Establishing targets helps provide a basis for planning authorities to develop performance measures and to evaluate the production of affordable housing. Building permits for affordable housing can be compared with targets to help determine whether objectives are being met. Results can then be taken into account in the review of site-specific development applications and comprehensive reviews.
10 and 3-Year Land / Unit Supply
Sustainable and efficient patterns of development help minimize the cost of development by using existing services and infrastructure. The PPS, 2005 requires planning authorities to maintain the ability to accommodate residential growth for a minimum of 10 years. This shall be done through residential intensification and redevelopment and, where necessary, through the use of lands which are designated and available for residential development. Planning authorities are also required to maintain at all times, where new development is to occur, land with servicing capacity sufficient for at least a 3-year supply of residential units. This shall be available through lands suitably zoned to facilitate residential intensification and redevelopment, and land in draft approved and registered plans. This helps to avoid situations where there are insufficient opportunities to address housing needs. The policies manage growth by directing new housing development to areas with appropriate levels of infrastructure and public service facilities, and promote densities that support the use of alternative transportation modes and public transit.
Special Needs Housing
The PPS, 2005 requires planning authorities to permit and facilitate all forms of housing to meet the social, health and well-being requirements of current and future residents, including those with special needs. Based on local circumstances, planning authorities must determine the range of needs and establish policies to address them, including affordability. Ensuring adequate distribution and supply of affordable housing helps provide options for special needs housing that reflect local circumstances. Special needs housing includes dedicated facilities, in whole or in part, required for daily living by people who have specific needs, such as mobility or support functions. Examples of special needs housing include housing for persons with disabilities such as physical, sensory or mental health disabilities, and the elderly.
This Info Sheet was developed to assist participants in the land use planning process to understand the PPS, 2005. The information in the Info Sheet should not be relied upon as a substitute for specialized legal or professional advice in connection with any particular matter. It is recommended that independent legal or professional advice be obtained when determining the effect of the PPS, 2005.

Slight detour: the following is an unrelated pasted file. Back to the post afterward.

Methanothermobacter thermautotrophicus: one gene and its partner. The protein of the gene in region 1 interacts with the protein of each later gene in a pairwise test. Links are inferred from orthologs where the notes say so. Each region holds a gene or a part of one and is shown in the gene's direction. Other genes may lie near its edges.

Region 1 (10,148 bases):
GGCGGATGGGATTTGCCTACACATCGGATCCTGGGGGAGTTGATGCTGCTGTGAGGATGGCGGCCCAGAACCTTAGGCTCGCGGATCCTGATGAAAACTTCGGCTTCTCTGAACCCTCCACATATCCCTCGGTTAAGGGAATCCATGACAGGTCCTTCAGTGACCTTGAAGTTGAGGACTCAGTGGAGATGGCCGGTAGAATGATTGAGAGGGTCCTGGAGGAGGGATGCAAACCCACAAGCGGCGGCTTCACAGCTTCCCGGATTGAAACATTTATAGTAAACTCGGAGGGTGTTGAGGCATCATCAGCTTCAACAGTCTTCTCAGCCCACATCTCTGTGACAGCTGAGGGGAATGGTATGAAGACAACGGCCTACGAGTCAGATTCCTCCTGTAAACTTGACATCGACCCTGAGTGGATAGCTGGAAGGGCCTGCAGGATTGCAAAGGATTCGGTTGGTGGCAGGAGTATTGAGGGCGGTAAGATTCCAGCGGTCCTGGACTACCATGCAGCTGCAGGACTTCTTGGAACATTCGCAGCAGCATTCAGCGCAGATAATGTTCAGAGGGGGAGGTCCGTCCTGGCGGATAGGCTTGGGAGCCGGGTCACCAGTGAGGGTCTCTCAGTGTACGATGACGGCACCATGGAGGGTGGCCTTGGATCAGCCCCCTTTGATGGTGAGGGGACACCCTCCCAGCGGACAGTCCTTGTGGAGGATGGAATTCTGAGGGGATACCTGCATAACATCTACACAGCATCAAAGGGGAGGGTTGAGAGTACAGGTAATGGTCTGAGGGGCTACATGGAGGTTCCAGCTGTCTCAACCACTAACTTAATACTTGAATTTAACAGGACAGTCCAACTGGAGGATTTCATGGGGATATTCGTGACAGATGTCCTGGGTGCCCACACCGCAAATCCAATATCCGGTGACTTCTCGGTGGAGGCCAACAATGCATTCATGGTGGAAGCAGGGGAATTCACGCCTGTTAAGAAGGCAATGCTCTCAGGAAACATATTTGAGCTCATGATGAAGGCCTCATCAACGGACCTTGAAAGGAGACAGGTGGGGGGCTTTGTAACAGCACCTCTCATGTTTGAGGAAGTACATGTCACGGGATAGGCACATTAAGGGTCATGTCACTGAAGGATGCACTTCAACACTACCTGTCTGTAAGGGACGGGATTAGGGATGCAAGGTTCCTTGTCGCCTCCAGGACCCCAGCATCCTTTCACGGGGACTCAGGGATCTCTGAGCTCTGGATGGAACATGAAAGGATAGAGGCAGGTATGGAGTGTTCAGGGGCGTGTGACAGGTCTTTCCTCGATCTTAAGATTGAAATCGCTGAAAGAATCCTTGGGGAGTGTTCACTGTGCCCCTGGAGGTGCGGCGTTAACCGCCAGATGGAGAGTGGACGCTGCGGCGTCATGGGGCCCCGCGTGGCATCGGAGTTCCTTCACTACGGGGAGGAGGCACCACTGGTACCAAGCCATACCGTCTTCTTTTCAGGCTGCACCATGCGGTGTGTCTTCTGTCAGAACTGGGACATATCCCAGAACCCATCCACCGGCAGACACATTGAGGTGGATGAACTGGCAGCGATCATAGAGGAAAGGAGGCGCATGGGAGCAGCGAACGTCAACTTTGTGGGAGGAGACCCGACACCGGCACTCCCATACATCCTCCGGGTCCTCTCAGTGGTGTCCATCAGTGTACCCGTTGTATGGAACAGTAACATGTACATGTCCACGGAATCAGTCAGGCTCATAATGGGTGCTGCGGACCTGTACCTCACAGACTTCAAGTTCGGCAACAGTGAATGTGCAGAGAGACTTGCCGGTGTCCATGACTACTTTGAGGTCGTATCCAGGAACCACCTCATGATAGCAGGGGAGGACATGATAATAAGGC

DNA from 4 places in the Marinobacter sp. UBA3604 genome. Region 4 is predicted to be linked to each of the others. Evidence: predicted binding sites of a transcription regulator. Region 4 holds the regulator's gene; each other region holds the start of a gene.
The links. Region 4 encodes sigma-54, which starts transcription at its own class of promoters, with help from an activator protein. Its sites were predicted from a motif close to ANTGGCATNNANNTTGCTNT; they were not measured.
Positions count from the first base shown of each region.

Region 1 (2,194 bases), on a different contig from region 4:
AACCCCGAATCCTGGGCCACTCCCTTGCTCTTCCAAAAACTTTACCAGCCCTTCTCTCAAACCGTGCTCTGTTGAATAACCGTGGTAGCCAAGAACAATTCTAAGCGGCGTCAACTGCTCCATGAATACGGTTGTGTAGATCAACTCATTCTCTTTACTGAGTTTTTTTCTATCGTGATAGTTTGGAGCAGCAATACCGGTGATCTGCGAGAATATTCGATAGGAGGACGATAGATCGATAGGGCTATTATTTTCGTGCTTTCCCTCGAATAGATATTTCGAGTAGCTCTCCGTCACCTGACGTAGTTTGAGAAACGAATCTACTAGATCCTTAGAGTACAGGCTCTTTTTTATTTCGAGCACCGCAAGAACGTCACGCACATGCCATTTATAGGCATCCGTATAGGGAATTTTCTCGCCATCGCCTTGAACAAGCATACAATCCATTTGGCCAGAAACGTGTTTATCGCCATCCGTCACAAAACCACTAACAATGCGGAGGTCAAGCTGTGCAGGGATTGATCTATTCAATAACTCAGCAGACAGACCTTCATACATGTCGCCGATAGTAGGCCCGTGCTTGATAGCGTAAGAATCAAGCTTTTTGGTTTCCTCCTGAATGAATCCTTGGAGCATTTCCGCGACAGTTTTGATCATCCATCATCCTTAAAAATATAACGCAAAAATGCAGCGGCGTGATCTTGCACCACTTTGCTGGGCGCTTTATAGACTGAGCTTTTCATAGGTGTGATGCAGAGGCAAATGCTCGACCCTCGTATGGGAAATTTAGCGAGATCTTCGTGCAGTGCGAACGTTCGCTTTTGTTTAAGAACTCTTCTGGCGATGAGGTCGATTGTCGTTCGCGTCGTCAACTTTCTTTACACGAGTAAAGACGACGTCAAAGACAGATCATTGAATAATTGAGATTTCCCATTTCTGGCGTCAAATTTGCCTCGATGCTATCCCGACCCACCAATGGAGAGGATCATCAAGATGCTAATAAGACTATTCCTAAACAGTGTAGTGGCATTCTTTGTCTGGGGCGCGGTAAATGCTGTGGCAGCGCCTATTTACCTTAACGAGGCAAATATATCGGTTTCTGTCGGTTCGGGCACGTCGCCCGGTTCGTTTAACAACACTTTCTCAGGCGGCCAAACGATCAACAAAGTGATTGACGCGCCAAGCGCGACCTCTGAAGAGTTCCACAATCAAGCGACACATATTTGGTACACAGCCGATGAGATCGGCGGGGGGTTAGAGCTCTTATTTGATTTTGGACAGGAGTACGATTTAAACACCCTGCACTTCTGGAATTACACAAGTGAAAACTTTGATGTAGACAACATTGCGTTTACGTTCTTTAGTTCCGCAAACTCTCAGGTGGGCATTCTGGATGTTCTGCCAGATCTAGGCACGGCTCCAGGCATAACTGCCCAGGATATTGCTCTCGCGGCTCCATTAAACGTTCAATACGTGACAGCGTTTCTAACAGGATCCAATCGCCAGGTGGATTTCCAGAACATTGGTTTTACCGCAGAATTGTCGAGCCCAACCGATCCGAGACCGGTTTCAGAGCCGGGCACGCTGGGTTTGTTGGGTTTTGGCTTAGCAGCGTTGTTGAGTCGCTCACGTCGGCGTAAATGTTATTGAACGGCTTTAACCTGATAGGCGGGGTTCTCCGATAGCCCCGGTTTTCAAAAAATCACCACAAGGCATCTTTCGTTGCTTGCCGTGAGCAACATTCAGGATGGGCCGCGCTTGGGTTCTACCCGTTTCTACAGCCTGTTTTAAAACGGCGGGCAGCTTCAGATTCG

How Communities can Facilitate Affordable Housing
Planning authorities are responsible for implementing the policies of the PPS, 2005 including policies related to affordable housing, through their decisions and official plans. Under the Planning Act, all decisions affecting land use planning matters “shall be consistent with” the PPS, 2005. While the PPS, 2005 provides minimum standards for decision-making, it also recognizes matters of regional and local significance. Planning authorities may build upon the policies in the PPS, 2005 to incorporate local issues in their planning documents and decisions, as long as these documents or decisions do not conflict with any provincial policies. Currently, the government is building stronger communities by creating more affordable housing through a comprehensive Affordable Housing Strategy. Ontario’s strategy is based on a commitment to work with municipalities and the federal government to increase the supply of affordable housing through the Affordable Housing Program, with a focus on the working poor, persons with mental illness and victims of domestic violence.
Companion Tools to Help Implement Affordable Housing
There are a number of tools that may be used by municipalities and groups
interested in building affordable housing:
• The Affordable Housing Program is a federal-provincial cost-shared initiative,
which will commit funds for affordable housing until March 31, 2009. The program has three components:
o Community Rental – funding to reduce the capital costs for newly constructed, or acquired and rehabilitated rental buildings, making it economically feasible for landlords to charge affordable rents
o Homeownership – funding to ease the demand for rental housing by assisting rental households to purchase affordable homes
o Remote Program – funding to create, acquire or rehabilitate, through renovation, affordable rental or ownership housing in remote areas (Northern Ontario).
• The Housing Allowance Program is a five (5) year program that will provide immediate relief for up to 5,000 low-income households across the province. Funding commitments must be made on or before March 31, 2008.
• Municipalities may be able to provide property tax exemptions and other incentives such as loans, grants and development charge waivers to encourage affordable housing construction (under the Municipal Act, 2001 regulation
(O. Reg. 46/94 as amended by O. Reg. 189/01)).
• Municipalities can reduce the property tax rate on multi-residential rental housing (apartments) to near or equal to the tax rate for owner-occupied condominiums or single-family homes, making it more economical to develop affordable housing (under the Fair Municipal Finance Act, 1997).
• Changes to the Ontario Building Code encourage new, single-room occupancy rental units. Additional changes, effective July 1, 2005, encourage the use of more innovative or cost-effective building design and materials.